On the flight back to DC from Seattle, it was even easier to keep Teddy entertained: Mike and I could pass him back and forth. In our bag of new-to-him toys, my friend had included the “nuclear option”: a toy with internal wires that turn into spinning neon lights when a button is pressed. We didn’t need it the entire flight. In fact, we didn’t bust it out until the last 20 minutes of our flight home from Nebraska. But we definitely needed it then and were grateful to have it.

All told, Teddy is an excellent little traveler. I’m not worried about Thanksgiving and Christmas at all. In fact, I think I’ll leave the Benadryl at home.

June Magnuson: June 4, 1917, to August 22, 2012

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Last Wednesday, after fighting a long, steady battle with Alzheimer’s, my grandmother breathed her last. I won’t be able to attend her graveside service today, so I offer my tribute to her memory here.

Some of my favorite childhood memories involve picking my way down Grandma’s private beach on Orcas Island, listening to the waves crash against the rocks and looking for the perfect sanddollar, the one that wasn’t cracked and might, just might, still contain little sand stars. We also searched for colorful shells and smooth rocks. We’d bring them all back to her house and keep them—for who knows what. (My aunt has since shared that she plans to make mosaic garden stepping stones from these still-saved treasures, which is a fitting memorial, I think.)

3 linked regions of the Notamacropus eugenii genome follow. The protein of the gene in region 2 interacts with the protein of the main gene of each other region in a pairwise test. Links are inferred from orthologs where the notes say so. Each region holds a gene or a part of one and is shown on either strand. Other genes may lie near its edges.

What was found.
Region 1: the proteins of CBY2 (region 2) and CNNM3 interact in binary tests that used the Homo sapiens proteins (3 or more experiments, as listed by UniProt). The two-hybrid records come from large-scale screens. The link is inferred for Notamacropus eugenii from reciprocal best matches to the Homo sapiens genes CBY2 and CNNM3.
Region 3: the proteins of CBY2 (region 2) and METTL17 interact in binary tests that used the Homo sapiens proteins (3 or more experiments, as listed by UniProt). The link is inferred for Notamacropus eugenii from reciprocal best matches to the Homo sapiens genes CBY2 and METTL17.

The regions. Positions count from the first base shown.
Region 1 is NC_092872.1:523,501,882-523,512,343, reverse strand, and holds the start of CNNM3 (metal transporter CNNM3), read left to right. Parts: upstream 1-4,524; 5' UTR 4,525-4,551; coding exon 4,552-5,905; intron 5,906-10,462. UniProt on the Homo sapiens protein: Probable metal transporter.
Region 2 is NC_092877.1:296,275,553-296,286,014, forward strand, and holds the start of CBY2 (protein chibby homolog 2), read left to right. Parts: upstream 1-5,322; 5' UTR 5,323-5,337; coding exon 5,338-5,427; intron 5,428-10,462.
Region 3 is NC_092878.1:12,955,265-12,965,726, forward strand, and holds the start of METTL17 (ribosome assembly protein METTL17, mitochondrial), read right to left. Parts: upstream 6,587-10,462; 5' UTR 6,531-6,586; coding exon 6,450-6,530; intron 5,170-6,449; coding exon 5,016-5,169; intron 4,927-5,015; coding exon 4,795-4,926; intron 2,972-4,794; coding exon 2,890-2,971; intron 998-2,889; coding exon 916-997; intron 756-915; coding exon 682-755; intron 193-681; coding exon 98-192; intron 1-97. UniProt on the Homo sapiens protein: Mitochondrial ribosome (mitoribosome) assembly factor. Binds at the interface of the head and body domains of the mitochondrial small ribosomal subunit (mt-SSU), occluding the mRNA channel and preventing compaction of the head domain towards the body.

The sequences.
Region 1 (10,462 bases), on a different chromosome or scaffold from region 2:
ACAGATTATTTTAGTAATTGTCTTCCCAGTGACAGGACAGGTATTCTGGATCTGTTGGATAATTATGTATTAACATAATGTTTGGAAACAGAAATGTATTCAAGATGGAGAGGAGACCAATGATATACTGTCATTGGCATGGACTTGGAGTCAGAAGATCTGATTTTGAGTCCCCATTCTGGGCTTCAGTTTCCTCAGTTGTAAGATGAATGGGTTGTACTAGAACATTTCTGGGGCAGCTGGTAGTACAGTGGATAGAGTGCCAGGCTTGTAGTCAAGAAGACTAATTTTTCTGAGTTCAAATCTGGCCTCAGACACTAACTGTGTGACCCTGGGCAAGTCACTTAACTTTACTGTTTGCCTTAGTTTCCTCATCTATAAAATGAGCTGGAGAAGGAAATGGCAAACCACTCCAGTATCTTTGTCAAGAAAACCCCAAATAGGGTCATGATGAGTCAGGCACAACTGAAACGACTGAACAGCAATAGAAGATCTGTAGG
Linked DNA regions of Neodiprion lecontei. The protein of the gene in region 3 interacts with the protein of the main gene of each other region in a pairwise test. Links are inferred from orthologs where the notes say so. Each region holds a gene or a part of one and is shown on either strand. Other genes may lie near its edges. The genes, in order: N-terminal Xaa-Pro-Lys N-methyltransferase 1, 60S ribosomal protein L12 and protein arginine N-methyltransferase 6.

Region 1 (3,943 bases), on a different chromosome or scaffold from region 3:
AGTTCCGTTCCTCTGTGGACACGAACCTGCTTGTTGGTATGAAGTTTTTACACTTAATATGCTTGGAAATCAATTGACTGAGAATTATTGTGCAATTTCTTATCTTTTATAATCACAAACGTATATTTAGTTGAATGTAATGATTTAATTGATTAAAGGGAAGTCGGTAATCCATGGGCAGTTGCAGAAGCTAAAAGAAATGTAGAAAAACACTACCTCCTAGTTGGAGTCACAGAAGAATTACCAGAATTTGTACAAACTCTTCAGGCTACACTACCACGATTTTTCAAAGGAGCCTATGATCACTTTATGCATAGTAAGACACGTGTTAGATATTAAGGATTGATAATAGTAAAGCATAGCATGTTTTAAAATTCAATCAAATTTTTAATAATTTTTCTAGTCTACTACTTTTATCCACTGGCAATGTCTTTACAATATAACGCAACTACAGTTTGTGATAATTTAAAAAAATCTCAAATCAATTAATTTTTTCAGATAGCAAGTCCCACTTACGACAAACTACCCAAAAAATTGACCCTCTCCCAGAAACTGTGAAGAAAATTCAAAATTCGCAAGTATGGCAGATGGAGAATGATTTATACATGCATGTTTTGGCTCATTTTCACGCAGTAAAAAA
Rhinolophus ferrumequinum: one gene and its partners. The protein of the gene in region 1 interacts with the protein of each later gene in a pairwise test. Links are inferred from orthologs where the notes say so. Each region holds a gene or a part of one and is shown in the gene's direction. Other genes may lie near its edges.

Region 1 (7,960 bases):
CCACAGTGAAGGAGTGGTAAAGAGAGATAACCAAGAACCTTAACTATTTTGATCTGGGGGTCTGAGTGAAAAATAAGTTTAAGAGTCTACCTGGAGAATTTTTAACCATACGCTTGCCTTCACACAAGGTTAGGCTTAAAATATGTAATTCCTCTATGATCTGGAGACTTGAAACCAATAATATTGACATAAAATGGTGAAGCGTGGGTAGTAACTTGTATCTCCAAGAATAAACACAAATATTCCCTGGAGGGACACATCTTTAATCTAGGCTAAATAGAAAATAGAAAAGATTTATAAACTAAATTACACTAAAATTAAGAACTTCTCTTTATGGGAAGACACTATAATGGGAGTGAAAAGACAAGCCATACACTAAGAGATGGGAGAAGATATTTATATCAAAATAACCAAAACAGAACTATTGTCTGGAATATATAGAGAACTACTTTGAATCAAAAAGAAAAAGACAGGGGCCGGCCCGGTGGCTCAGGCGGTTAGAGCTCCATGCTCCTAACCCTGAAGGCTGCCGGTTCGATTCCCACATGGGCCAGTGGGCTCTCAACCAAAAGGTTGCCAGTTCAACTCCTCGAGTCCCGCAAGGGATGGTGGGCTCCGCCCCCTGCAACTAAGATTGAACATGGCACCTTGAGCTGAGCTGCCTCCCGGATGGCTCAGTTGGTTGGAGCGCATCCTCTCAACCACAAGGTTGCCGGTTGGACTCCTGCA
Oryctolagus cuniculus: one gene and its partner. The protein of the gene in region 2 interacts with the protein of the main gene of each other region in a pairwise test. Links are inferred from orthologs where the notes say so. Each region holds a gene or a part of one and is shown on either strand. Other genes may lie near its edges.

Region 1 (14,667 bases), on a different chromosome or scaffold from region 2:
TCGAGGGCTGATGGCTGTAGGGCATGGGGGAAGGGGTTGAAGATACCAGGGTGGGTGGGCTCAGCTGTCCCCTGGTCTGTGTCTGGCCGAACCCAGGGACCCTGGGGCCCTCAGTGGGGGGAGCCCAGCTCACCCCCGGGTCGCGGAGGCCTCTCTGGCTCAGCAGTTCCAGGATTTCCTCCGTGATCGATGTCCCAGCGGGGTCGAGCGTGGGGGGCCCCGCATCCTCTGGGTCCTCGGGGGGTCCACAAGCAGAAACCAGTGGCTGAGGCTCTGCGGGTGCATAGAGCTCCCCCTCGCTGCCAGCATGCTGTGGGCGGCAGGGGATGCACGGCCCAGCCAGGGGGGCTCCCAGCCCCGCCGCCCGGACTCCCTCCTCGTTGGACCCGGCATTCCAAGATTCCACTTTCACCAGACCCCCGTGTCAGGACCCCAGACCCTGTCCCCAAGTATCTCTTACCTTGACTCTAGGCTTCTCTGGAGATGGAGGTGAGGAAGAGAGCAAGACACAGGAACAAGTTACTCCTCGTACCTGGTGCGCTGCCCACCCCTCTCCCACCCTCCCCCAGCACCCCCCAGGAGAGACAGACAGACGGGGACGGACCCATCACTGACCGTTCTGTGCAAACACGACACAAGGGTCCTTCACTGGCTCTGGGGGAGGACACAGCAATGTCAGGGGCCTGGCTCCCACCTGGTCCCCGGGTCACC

Another favorite pasttime was curling up under a blanket on her cushioned window seat reading and looking out at her garden. My grandmother loved to garden. She had a thriving plot beside her house and out front. I loved to pick blueberries from her front garden, eating them on the spot. I have to admit I did not inherit her green thumb. (I struggle to keep cactuses alive.) But fortunately, at least one son and daughter did. My father prides himself on his tomato plants and I grew up stuffing my face every spring with the strawberries he tended. And I know one aunt keeps a beautiful garden that served as the backdrop for her daughter’s wedding several years ago.